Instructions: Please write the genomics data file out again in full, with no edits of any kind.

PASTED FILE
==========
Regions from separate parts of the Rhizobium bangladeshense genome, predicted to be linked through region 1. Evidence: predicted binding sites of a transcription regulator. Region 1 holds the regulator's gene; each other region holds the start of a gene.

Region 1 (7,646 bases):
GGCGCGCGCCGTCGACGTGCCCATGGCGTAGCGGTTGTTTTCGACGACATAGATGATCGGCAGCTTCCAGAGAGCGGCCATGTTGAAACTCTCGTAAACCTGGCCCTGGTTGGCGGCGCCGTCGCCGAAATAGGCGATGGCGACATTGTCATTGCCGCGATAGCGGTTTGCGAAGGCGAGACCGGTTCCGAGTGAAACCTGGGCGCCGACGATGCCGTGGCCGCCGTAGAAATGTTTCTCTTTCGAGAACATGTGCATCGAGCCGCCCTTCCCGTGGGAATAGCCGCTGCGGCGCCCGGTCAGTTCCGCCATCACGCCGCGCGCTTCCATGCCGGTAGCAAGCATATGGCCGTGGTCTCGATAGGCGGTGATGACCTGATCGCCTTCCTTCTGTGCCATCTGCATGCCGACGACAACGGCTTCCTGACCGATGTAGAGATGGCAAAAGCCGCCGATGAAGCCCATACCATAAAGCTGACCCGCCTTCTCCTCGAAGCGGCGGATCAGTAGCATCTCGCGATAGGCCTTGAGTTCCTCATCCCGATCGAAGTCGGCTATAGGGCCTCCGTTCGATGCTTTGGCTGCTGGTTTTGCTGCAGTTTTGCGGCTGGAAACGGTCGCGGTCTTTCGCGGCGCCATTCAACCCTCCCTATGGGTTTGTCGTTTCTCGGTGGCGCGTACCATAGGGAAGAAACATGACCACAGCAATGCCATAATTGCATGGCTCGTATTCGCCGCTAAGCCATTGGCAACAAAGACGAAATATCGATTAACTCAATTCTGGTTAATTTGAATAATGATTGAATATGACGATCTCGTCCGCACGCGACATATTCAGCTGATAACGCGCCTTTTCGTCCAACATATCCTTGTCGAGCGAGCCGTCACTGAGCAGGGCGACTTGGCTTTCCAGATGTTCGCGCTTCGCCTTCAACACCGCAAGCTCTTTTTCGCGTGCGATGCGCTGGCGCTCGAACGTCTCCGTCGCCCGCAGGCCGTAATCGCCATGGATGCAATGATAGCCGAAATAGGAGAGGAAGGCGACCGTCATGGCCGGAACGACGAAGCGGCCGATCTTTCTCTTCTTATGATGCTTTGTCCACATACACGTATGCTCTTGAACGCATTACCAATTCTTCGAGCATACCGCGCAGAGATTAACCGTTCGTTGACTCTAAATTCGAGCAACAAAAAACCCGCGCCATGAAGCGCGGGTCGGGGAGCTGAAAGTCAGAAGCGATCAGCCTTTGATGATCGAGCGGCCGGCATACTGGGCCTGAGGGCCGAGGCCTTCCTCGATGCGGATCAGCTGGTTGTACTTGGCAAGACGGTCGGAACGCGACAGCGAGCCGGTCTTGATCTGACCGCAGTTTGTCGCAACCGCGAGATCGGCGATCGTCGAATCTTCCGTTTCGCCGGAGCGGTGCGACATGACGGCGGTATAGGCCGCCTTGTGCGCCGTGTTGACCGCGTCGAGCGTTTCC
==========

Regions from separate parts of the Rhizobium bangladeshense genome, predicted to be linked through region 1. Evidence: predicted binding sites of a transcription regulator. Region 1 holds the regulator's gene; each other region holds the start of a gene.

Region 1 (7,646 bases):
GGCGCGCGCCGTCGACGTGCCCATGGCGTAGCGGTTGTTTTCGACGACATAGATGATCGGCAGCTTCCAGAGAGCGGCCATGTTGAAACTCTCGTAAACCTGGCCCTGGTTGGCGGCGCCGTCGCCGAAATAGGCGATGGCGACATTGTCATTGCCGCGATAGCGGTTTGCGAAGGCGAGACCGGTTCCGAGTGAAACCTGGGCGCCGACGATGCCGTGGCCGCCGTAGAAATGTTTCTCTTTCGAGAACATGTGCATCGAGCCGCCCTTCCCGTGGGAATAGCCGCTGCGGCGCCCGGTCAGTTCCGCCATCACGCCGCGCGCTTCCATGCCGGTAGCAAGCATATGGCCGTGGTCTCGATAGGCGGTGATGACCTGATCGCCTTCCTTCTGTGCCATCTGCATGCCGACGACAACGGCTTCCTGACCGATGTAGAGATGGCAAAAGCCGCCGATGAAGCCCATACCATAAAGCTGACCCGCCTTCTCCTCGAAGCGGCGGATCAGTAGCATCTCGCGATAGGCCTTGAGTTCCTCATCCCGATCGAAGTCGGCTATAGGGCCTCCGTTCGATGCTTTGGCTGCTGGTTTTGCTGCAGTTTTGCGGCTGGAAACGGTCGCGGTCTTTCGCGGCGCCATTCAACCCTCCCTATGGGTTTGTCGTTTCTCGGTGGCGCGTACCATAGGGAAGAAACATGACCACAGCAATGCCATAATTGCATGGCTCGTATTCGCCGCTAAGCCATTGGCAACAAAGACGAAATATCGATTAACTCAATTCTGGTTAATTTGAATAATGATTGAATATGACGATCTCGTCCGCACGCGACATATTCAGCTGATAACGCGCCTTTTCGTCCAACATATCCTTGTCGAGCGAGCCGTCACTGAGCAGGGCGACTTGGCTTTCCAGATGTTCGCGCTTCGCCTTCAACACCGCAAGCTCTTTTTCGCGTGCGATGCGCTGGCGCTCGAACGTCTCCGTCGCCCGCAGGCCGTAATCGCCATGGATGCAATGATAGCCGAAATAGGAGAGGAAGGCGACCGTCATGGCCGGAACGACGAAGCGGCCGATCTTTCTCTTCTTATGATGCTTTGTCCACATACACGTATGCTCTTGAACGCATTACCAATTCTTCGAGCATACCGCGCAGAGATTAACCGTTCGTTGACTCTAAATTCGAGCAACAAAAAACCCGCGCCATGAAGCGCGGGTCGGGGAGCTGAAAGTCAGAAGCGATCAGCCTTTGATGATCGAGCGGCCGGCATACTGGGCCTGAGGGCCGAGGCCTTCCTCGATGCGGATCAGCTGGTTGTACTTGGCAAGACGGTCGGAACGCGACAGCGAGCCGGTCTTGATCTGACCGCAGTTTGTCGCAACCGCGAGATCGGCGATCGTCGAATCTTCCGTTTCGCCGGAGCGGTGCGACATGACGGCGGTATAGGCCGCCTTGTGCGCCGTGTTGACCGCGTCGAGCGTTTCC